According to the present invention, a film cooling passage through a wall to be cooled has a metering section in series flow relation with a diffusing section leading to the passage outlet at the outer surface of the wall over which a hot gas is to flow, the diffusing section being generally rectangular in cross-section perpendicular to the flow of fluid therethrough and having diverging, spaced apart, oppositely facing side walls interconnecting an upstream surface of the diffusing section to an oppositely facing downstream surface of the diffusion section, the side walls blending, along their length, with the downstream surface as a smooth curve of large radius.
In this specification, including the appended claims, the "downstream surface" of the diffusing section is the surface of the diffusing section which faces generally upstream relative to the downstream direction of flow of hot gases over the passage outlet. The downstream surface intersects the outer surface of the wall to be cooled to define what is hereinafter referred to as the downstream edge of the passage outlet.
As discussed in the Background of the Invention, it has been a goal of the prior art to take a small amount of coolant fluid from the cool side of a wall to be cooled and to spread it out as a thin film over as large an area of the hot surface of the wall as possible. To do this, it is desirable to make the cooling passage outlet as long as possible in a direction perpendicular to the flow of hot gases over the surface at the passage outlet; and then the coolant fluid must uniformly (in the ideal case) fill the entire passage at the outlet so as to create a film of coolant downstream of the outlet which film is as wide as the outlet is long. The prior art teaches that diffusing the coolant flow from a small area inlet or metering section to a large area outlet necessitates the use of relatively small diffusion angles (i.e., less than 7°) to prevent separation from the diverging walls to assure that the coolant fluid fills the passage at the outlet. If one is limited to small diffusion angles, then long passage lengths are required to obtain large increases in passage outlet dimensions. When the wall to be cooled is thin, such as the wall of a hollow turbine airfoil, the maximum length of the passage is severely limited. Manufacturing limits and space limitations combined with passage length restrictions necessitates relatively large gaps between prior art passage outlets which translate into gaps in the coolant film produced by the passages.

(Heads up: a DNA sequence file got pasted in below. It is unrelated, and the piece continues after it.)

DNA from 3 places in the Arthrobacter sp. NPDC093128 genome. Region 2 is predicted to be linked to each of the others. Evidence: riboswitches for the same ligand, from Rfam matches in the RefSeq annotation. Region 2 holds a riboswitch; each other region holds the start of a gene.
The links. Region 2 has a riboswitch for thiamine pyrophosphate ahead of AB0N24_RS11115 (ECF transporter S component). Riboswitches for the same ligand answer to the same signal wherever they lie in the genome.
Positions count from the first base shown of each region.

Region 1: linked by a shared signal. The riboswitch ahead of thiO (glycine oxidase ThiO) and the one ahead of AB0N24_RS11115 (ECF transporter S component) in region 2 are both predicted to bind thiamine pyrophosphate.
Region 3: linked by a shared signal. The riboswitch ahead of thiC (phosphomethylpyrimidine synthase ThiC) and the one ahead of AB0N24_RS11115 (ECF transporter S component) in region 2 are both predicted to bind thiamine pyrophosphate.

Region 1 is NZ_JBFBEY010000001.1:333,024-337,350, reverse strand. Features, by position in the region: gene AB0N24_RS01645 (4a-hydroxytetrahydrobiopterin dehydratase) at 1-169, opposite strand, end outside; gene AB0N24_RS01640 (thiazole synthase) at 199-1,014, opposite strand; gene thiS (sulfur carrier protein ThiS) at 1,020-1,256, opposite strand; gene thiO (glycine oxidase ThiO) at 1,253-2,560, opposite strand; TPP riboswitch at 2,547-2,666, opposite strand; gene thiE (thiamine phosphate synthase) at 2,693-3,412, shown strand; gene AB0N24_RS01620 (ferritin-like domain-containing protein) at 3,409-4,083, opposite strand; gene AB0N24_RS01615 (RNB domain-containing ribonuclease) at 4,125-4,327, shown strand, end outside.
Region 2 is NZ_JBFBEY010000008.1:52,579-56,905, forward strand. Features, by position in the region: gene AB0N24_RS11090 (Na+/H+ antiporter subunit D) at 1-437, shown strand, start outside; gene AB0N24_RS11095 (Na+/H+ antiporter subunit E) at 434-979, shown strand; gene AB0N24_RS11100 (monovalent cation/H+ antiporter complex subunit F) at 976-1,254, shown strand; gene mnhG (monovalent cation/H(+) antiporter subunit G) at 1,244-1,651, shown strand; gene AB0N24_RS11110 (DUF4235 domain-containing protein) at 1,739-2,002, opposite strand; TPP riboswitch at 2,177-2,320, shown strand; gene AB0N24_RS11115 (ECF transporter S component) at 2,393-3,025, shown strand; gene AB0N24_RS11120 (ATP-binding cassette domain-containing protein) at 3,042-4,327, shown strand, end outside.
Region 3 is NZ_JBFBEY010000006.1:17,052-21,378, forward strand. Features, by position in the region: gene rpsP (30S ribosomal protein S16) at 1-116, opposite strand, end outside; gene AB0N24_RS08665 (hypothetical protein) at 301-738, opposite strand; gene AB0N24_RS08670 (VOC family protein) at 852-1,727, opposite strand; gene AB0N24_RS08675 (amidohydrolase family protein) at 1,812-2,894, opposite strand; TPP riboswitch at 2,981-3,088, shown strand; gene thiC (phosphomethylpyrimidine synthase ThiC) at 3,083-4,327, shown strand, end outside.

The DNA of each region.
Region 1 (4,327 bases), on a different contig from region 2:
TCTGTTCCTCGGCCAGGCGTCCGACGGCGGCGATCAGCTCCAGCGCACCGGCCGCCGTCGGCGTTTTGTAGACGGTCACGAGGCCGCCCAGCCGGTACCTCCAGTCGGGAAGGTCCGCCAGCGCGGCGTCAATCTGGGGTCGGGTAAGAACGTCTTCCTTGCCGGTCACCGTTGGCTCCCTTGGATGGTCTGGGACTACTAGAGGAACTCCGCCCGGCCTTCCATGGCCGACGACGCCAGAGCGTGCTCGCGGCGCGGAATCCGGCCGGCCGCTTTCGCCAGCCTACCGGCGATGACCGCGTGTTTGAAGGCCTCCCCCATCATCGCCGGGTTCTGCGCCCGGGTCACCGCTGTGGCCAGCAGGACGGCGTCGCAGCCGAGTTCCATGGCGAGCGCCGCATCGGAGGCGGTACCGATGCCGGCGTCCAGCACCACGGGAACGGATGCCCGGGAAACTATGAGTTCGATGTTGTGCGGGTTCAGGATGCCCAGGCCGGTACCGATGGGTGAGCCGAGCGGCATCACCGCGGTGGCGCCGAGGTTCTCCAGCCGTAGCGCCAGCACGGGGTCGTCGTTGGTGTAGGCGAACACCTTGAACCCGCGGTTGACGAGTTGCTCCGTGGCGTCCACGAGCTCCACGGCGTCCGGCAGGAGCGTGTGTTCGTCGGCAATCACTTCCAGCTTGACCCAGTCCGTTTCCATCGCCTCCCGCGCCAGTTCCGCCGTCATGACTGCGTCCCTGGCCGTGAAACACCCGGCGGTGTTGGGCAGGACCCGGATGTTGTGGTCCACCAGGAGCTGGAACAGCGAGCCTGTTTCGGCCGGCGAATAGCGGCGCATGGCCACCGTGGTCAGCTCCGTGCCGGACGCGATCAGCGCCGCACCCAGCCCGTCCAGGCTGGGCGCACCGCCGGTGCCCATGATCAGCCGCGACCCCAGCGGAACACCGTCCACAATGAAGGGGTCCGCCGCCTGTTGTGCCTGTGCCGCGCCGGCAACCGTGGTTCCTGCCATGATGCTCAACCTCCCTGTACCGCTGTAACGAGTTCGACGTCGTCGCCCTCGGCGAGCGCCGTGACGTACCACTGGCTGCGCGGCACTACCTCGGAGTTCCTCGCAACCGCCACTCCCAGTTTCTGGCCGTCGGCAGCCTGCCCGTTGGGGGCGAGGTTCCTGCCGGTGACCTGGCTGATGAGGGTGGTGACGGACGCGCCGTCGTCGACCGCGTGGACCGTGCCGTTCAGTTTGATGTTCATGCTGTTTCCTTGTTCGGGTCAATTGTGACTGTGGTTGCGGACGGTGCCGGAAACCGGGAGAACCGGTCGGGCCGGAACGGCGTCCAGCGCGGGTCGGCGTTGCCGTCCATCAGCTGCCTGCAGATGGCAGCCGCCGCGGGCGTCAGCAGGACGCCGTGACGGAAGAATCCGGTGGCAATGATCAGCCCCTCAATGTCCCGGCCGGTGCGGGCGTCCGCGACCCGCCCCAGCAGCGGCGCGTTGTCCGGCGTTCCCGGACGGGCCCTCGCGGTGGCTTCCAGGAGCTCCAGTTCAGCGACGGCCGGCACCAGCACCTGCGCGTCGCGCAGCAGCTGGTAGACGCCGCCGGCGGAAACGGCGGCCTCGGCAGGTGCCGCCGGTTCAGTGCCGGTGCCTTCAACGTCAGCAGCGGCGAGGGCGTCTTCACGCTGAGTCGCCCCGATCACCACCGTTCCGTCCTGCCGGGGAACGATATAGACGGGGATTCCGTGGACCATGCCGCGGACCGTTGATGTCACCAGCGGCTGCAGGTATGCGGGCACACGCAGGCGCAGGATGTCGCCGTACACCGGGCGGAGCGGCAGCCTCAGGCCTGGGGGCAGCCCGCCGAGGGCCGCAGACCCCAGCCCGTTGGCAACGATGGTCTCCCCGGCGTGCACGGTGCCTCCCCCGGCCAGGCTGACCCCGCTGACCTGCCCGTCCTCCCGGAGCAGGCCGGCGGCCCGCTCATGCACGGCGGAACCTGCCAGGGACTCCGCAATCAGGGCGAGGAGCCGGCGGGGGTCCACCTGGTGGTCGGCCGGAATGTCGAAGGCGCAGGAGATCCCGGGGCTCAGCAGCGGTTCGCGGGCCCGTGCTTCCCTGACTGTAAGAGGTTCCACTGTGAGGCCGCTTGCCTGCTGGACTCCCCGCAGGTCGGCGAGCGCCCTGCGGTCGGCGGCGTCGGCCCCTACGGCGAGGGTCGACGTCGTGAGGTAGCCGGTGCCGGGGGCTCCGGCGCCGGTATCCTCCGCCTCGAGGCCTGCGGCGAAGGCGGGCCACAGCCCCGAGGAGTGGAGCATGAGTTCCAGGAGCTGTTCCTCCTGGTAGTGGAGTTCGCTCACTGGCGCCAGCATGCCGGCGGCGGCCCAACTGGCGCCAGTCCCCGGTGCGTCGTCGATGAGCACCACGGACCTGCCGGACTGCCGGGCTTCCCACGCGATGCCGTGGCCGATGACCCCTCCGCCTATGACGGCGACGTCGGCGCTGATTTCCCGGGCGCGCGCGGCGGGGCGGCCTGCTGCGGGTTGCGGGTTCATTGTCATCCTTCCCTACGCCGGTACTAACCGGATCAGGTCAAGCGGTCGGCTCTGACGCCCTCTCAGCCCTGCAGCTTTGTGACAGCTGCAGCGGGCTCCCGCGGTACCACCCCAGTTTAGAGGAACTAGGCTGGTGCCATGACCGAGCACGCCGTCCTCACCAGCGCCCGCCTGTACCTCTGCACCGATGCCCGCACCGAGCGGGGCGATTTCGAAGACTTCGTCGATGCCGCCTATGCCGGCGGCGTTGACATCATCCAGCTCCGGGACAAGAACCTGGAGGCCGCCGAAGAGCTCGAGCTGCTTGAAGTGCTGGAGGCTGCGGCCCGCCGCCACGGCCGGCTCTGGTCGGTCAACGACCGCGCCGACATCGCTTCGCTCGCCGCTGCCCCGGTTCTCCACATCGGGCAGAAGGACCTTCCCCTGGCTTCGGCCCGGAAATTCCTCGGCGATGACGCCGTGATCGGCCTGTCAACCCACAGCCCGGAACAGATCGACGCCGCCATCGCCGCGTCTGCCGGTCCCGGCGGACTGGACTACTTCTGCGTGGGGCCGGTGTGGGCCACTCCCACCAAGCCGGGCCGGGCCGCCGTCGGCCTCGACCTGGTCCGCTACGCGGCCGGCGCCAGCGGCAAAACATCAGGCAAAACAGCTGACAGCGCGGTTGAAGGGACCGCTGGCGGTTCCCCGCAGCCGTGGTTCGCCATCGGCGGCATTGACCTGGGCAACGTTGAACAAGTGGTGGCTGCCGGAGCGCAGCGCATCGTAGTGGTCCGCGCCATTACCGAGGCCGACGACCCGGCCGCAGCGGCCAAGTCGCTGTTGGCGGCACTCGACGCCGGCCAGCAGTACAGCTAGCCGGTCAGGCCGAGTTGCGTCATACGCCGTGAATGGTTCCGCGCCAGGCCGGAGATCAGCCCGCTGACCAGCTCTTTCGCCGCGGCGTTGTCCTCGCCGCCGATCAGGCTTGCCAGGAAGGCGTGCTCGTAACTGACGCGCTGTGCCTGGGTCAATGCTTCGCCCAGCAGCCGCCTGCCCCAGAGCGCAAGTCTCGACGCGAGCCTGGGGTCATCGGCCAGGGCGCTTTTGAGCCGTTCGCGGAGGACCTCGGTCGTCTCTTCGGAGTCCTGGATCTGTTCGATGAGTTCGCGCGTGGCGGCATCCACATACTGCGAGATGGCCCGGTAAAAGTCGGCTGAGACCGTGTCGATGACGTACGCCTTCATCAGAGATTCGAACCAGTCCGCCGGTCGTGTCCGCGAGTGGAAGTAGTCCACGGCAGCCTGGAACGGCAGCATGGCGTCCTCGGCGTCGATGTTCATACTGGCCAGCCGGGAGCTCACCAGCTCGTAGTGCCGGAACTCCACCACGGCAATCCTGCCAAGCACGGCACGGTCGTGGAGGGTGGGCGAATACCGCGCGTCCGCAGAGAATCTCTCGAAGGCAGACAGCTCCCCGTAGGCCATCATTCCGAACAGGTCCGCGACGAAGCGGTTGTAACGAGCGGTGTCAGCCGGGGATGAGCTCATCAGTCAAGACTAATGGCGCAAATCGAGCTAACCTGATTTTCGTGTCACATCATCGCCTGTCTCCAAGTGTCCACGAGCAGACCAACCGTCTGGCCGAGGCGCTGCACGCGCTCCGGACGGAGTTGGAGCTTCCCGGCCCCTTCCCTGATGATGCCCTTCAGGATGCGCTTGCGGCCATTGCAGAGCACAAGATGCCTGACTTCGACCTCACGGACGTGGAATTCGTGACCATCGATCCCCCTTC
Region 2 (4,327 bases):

In accordance with the present invention, it has been found, surprisingly, that substituting relatively large radius inside "corners" for prior art filet radii (i.e., sharp corners), where the diffusing section side walls join the downstream surface of the diffusing section, permits the use of more widely diverging side walls; that is, the round inside corners help fill the entire slot with coolant and prevent flow separation from the side walls when wide divergence angles are used. Divergence angles of up to 30° (60° included angle) have been successfully tested using passages configured according to the present invention.
The diameter of the corner curvature near the passage outlet should be on the same order as the distance between the upstream and downstream surfaces of the diffusing section at the location in question. In the typical case where the upstream and downstream surfaces diverge toward the passage outlet, the corner radius may be relatively small near the inlet to the diffusing section, increasing gradually to a maximum radius at the passage outlet. In one embodiment the corners each form a segment of an oblique cone.
It is believed that the rounded corners create counter rotating vortices along their length which pull coolant from the cohesive central core and redirect it toward the side walls as it travels through the diffusing section of the passage and moves toward the outlet. Separation of the flow from the side walls is thereby avoided for divergence angles significantly greater than those used in prior art passages, enabling complete filling of the more widely diverging passages with shorter passage length.
The foregoing and other objects, features and advantages of the present invention will become more apparent in the light of the following detailed description of preferred embodiments thereof as illustrated in the accompanying drawing.
FIG. 1 is a hollow turbine blade, partly broken away, which incorporates the features of the present invention.
FIG. 2 is a sectional view taken along the line 2--2 of FIG. 1.
FIG. 3 is an enlarged view of the area A--A of FIG. 2 showing a cooling passage configured according to the present invention.
FIGS. 4(a), 4(b), and 4(c) are sectional views taken, respectively, along the lines 4(a)--4(a), 4(b)--4(b), and 4(c)--4(c) of FIG. 3.
FIG. 5 is a sectional view taken along the line 5--5 of FIG. 3.
FIG. 6 is a sectional view taken along the line 6--6 of FIG. 4a.
FIG. 7 is a perspective view of an electrode which can be used to simultaneously make a series of adjacent coolant passages similar to those described in FIGS. 3-6.
FIGS. 8-10 show the base line cooling passage configuration against which comparisons of the present invention may be made.
FIG. 11 is a graph which may be used to compare the film cooling effectiveness of a coolant passage configuration of the present invention to that of the base line configuration of FIGS. 8-10.
FIGS. 12 and 13 are schematic cross-sectional views, analogous to the view of FIG. 6, showing alternate configurations for coolant passages of the present invention.